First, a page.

Advice for the grads
It’s graduation season, so that means elected officials are donning their caps and gowns and imparting words of wisdom that they hope the graduates will remember.
Gov. Wes Moore is in the midst of a double-graduation weekend, having delivered the commencement address at Coppin State University on Friday, to be followed by a speech at Morehouse College in Atlanta on Sunday. He’s also been tapped for Howard Community College’s graduation next week.
At Coppin, the Democratic governor implored graduates to consider serving their communities as their next step. And he said Baltimore needs Coppin grads to serve and uplift the city.
“I know there are some people who don’t know about the city, who don’t understand the city, but constantly have the city in their mouth,” Moore said. “I know there are those who want to profit — financially or politically — by making people scared of Baltimore. I know there are people who have worked to make Baltimore a descriptor of something nefarious and something dark.”
But he said Baltimore is full of love and heart and can be a unifying place. “Now is the time for us to band together and unleash the full potential of this city,” he said.
House of Delegates Speaker Adrienne A. Jones traveled to Princess Anne on Friday for the University of Maryland Eastern Shore graduation and also struck a theme of service, saying graduates can help “build a state that all of us can be proud of.”
Jones noted that when she graduated college with a degree in psychology years ago, she never imagined she’d become the first woman and person of color to become speaker of the Maryland House.
“I didn’t know that my life would be defined by public service,” she said.
Former Gov. Larry Hogan is out of office but still on the list for graduation invites.
American University’s School of Public Affairs invited the Republican to give a speech and receive an honorary doctorate of public affairs.
The Republican former governor encouraged the grads to be persistent, look for common ground with others, treat people with respect and think outside the box.
“If you are relentless, passionate and have a positive attitude, success isn’t guaranteed, but it will exponentially increase your odds of success,” Hogan said.
Hogan also is lined up to speak at an apprenticeship program graduation next week for the IEC Chesapeake chapter of Independent Electrical Contractors trade association.
Hogan isn’t the only grad speaker in his household. His wife, artist Yumi Hogan, gave remarks and received an honorary doctorate this month from the Maryland Institute College of Art in Baltimore, where she previously earned her bachelor’s degree in painting.
At the University of Maryland School of Social Work convocation ceremony on Friday, U.S. Rep. Jamie Raskin got big cheers for his role in impeaching President Donald J. Trump and investigating the Jan. 6 attack on the U.S. Capitol. Social workers, he said, can make a difference in society.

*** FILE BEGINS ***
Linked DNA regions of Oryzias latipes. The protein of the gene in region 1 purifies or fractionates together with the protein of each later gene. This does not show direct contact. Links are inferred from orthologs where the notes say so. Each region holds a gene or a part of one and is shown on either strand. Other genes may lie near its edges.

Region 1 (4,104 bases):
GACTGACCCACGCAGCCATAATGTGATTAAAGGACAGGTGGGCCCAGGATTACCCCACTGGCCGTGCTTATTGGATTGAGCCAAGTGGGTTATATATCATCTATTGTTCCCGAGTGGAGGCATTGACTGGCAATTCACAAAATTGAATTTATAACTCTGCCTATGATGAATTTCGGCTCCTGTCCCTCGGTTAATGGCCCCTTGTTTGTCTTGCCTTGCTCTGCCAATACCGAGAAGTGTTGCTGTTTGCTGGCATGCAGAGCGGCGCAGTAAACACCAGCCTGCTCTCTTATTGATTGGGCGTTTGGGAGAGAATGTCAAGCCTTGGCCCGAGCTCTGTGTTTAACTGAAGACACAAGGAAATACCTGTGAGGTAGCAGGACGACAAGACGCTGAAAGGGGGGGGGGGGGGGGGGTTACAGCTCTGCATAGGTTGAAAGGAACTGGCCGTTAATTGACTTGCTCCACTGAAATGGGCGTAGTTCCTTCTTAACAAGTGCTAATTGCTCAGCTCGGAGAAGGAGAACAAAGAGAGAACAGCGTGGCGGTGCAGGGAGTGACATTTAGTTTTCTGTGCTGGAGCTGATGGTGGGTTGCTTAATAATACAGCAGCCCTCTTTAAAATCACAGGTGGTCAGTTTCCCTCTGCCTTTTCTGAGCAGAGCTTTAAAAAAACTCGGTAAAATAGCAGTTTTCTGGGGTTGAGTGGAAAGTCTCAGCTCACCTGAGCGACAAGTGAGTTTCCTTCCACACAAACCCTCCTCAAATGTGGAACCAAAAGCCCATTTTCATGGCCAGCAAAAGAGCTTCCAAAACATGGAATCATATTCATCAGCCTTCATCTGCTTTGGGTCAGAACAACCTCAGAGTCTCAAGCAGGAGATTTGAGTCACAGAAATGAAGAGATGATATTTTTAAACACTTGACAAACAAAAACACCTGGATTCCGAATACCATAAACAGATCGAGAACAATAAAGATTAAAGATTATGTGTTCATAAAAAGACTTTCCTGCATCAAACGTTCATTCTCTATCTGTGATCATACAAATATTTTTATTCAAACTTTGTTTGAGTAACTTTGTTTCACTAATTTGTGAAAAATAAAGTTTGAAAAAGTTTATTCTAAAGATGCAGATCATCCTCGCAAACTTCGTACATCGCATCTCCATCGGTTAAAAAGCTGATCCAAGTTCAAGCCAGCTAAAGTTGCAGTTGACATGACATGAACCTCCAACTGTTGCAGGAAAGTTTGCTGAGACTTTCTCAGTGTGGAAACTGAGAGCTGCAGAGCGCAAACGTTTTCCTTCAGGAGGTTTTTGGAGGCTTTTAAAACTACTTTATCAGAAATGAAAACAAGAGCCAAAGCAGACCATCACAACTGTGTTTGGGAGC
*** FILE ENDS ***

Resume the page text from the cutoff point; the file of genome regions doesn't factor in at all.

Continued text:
“We’re sending you off to do nearly impossible work under conditions of sharp political polarization and dramatic economic inequality and you will almost certainly be underpaid for your indispensable and excellent and intricate service to our communities,” said Raskin, a Democrat. “And yet, I cannot think of anyone in America in a better position to help our society and shape a positive American future than the members of your graduating class.”
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Raskin: Cancer-free and raising money
Speaking of Raskin, the congressman made an announcement this week, but not the one political-watchers were hoping for.
He was called onstage at a Maryland Democratic Party event celebrating Asian American and Pacific Islander Heritage Month and said the only announcement he had to make was that his latest scan showed he was cancer free.
The political world has been waiting to see if the popular congressman will jump into the race for the U.S. Senate seat that will be open in 2024 with U.S. Sen. Benjamin L. Cardin stepping down at the end of his term.
Will Raskin join the Democratic field, which already has several candidates including deep-pocketed U.S. Rep. David Trone, establishment favorite Prince George’s County Executive Angela Alsobrooks and rising star Montgomery County Councilman Will Jawando?
Raskin is reported to be spending the month of May making up his mind. One thing is for sure — he’s raising money.
Next week, Raskin hosts a “nationwide Zoom celebration and campaign fundraiser,” featuring Stevie Van Zandt, the bandana-wearing member of the E Street Band who sent head coverings to Raskin during treatment.
Changes in the House
Jones announced new Democratic leadership roles in her chamber this week, among them:
- Del. Marc Korman of Montgomery County, who had been the Democratic majority leader, will chair the Environment and Transportation Committee. That post became open this spring when former Del. Kumar Barve was appointed to the Maryland Public Service Commission, which regulates utilities. Jones said in a statement that Korman is a national expert in transportation issues who brings “considerable talents and energy” to the committee.
- Del. David Moon of Montgomery County becomes the new Democratic majority leader, responsible for leading the party’s strategy and floor debates. Jones called Moon “a powerful consensus builder in the House.”
- Del. Dana Stein of Baltimore County will be speaker pro tem, a key leadership role that involves taking the place of the speaker when she’s absent. The previous speaker pro tem was Del. Sheree Sample-Hughes of the Eastern Shore.
- Del. Regina Boyce of Baltimore will take Stein’s prior position as vice chair of the Environment and Transportation Committee.
- Del. Sandy Bartlett of Anne Arundel County will fill Moon’s prior position as vice chair of the Judiciary Committee.